Sunday, August 17, 2014

Acoustic Grace: Thank You, Josh Ritter

Over the past decade, artist and songwriter Josh Ritter has provided the soundtrack to my life. Because blogs operate in a weird space between public articles and private journals anyway, I thought I'd be allowed to lean heavily on the latter today and write him a weird little thank you note.

Dear Josh,

I meant to write this years ago. Specifically, I meant to write it when one of your songs, "Still Beating," got me through the toughest year of my life.

Your work has been a constant source of grace for me, a difficult word for our times but one that gets legs with the kind of beauty your music embodies.

The depth of your storytelling in "The Temptation of Adam" and "The Curse" has spurred my imagination. I have become friends and enemies with your characters and I've become lost in the worlds of these stories. They are all so fleeting, lasting only the length of a song. But the gaps and crevices of music frees its listener to supply the colors and smells, and all of this world-creating has allowed me to know myself and my world so much better.

The sincerity of your poetry in tunes like "Right Moves" and "One More Mouth" (and nearly all of The Beast In Its Tracks) has given voice to the contours and shadows of love and friendship. So much of your art speaks in gracious tones to the joy and tragedy of love. For this, I am immensely grateful, and the details of my own failings in love bear witness to the depth of my gratitude.

I have used "Lantern" to teach students about life's great questions. I have prayed with "Thin Blue Flame," a song that elevated my mind and heart into ineffability. I have laughed with "Joy to You Baby." I have benefitted greatly from your thoughtful, self-effacing and excellent art.

Thank you.


[Here is the Spotify playlist for this post.]

Saturday, August 16, 2014

"Life Experience"

A rather innocuous PBS commercial for the network's online content got me thinking today. In the commercial, a teacher of social work says that she has many students who lived through Hurricane Katrina, and that these students possess "life experience" that requires that her material be "relevant." As a person who is currently undergoing the process of learning how to teach, I find the phrase "life experience" to be not only redundant and nearly meaningless but also quite dangerous for many college students.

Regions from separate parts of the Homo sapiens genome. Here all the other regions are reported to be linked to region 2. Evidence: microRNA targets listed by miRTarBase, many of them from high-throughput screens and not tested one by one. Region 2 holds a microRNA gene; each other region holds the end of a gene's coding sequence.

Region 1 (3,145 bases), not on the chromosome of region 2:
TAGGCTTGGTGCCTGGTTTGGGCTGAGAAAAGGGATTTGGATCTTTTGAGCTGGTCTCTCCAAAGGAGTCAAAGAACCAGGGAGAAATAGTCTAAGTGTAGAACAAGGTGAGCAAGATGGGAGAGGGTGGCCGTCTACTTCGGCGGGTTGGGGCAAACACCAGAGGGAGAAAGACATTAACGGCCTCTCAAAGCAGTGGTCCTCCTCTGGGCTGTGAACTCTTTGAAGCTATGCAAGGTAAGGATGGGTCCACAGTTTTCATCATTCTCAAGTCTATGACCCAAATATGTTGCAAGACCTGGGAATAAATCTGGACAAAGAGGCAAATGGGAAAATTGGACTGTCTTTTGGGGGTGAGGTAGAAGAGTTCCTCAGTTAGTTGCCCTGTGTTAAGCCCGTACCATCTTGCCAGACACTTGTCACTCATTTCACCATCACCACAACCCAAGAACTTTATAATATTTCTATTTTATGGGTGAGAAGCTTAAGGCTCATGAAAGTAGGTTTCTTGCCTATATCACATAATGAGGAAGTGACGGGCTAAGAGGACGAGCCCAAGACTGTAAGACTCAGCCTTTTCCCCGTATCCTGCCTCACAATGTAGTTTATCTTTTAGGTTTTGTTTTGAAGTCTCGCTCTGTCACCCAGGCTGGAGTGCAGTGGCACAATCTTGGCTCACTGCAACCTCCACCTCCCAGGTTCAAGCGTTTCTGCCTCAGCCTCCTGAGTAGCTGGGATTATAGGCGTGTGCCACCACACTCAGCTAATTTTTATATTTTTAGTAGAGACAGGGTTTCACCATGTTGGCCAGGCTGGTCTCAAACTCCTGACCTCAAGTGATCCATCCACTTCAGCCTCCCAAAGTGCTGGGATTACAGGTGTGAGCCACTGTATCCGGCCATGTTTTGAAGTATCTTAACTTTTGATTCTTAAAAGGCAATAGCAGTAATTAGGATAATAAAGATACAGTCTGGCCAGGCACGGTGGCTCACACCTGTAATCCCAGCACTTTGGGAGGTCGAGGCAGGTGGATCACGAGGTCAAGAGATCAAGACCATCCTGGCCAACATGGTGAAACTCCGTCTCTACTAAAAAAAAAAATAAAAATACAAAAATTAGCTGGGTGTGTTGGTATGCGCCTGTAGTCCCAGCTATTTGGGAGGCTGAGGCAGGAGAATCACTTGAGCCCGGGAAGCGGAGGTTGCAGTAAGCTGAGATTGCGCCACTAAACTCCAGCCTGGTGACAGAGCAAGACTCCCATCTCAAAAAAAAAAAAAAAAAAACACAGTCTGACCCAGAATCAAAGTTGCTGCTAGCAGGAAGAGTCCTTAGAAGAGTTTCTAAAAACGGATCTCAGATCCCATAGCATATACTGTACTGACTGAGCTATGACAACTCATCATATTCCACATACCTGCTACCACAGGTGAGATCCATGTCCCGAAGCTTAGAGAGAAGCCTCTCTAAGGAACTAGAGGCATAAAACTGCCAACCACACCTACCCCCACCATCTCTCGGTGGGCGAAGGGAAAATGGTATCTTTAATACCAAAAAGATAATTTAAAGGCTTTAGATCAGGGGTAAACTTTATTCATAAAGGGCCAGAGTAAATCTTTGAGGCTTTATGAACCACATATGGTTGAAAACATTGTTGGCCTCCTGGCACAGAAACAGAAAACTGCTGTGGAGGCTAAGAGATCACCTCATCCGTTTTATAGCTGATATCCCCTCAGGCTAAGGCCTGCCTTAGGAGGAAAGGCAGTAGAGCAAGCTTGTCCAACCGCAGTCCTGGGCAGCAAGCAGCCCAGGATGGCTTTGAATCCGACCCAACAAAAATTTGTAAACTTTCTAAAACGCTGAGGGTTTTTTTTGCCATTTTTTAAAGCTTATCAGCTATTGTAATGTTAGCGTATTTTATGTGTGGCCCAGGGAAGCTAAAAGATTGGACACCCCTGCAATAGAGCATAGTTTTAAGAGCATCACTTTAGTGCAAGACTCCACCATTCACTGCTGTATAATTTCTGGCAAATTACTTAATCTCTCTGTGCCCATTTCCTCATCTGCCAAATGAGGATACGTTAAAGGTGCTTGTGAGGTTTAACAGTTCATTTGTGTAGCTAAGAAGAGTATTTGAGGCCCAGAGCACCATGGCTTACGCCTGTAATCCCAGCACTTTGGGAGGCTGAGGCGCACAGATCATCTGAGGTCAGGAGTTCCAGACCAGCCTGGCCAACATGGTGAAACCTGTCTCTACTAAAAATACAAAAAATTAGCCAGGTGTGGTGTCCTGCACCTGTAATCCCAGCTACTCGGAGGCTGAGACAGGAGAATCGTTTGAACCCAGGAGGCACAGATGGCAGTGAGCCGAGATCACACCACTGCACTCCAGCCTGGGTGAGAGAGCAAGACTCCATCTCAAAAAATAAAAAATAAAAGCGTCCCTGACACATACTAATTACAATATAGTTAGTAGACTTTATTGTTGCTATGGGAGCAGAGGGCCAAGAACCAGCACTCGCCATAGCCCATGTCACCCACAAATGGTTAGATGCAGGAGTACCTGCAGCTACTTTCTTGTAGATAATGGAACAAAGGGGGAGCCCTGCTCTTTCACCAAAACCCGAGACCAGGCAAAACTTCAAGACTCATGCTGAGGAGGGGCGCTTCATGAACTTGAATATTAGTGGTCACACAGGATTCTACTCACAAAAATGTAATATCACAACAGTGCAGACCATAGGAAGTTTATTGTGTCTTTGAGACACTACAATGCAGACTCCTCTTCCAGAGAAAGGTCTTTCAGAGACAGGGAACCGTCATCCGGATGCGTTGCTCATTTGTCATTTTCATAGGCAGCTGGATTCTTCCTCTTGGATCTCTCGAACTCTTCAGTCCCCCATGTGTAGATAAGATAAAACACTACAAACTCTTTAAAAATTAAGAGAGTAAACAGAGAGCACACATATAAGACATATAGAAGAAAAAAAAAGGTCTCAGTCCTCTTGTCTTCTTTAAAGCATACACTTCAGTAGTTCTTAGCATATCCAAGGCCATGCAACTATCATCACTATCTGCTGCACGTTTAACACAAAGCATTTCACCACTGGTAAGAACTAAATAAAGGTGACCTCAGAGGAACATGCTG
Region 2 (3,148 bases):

One of the most shocking things that happens in my classroom is absolute silence. Even the brightest students will refuse to express an opinion on a topic, however interested they may be. They are seemingly very content with thinking absolutely nothing about any number of issues including race, poverty, gay marriage, and war. I work very hard to ask the right questions to get them to say anything one could construe as an actual opinion on these things.

I think this deafening silence--one of the cruelest of stabs in the pedagogical heart--is related to this "life experience" thing. "Life experience" (I've typed it three times now and it's like nails on a chalkboard in my internal monologue) means something like having gone through something tough, be it the challenges (and drudgery) of working a job for many years or the hardship and sufferings of a natural disaster or other calamity, personal or otherwise. The problem is that limiting "life experience" to this understanding--an understanding with which you can certainly argue but that I believe prevails not only on college campuses but in all kinds of business settings--is that it relieves privileged students of their responsibility as human beings to think about the world as a person who actually lives in it.

My fear is that most of my students assume that they do not have "life experience." What this blinds them to are the very cultural assumptions that they need to reflect upon in order to be critical thinkers. In a way, it exempts them from reflecting on their own "life experience," understood as simply being a human being who has a body and lives in the world. Their experiences may be banal, but they are experiences had during one's life, and they need to be recognized as formative. The danger is that students aren't able to see themselves as formed by dynamics of class, race, gender and more. They are able to float free, claiming a lack of "life experience" and succumbing to the silence of apathetic existence.

This is not a millennial problem. This is a cultural problem that runs deep in our collective anthropology. Before older folks go blaming those pesky kids for their apathy, they would do well to examine their categories for adulthood. We think we know what we mean by "real world" or "life experience." Perhaps we do. But perhaps that meaning is an insidious component of the deepest flaws in our view of what it means to be human.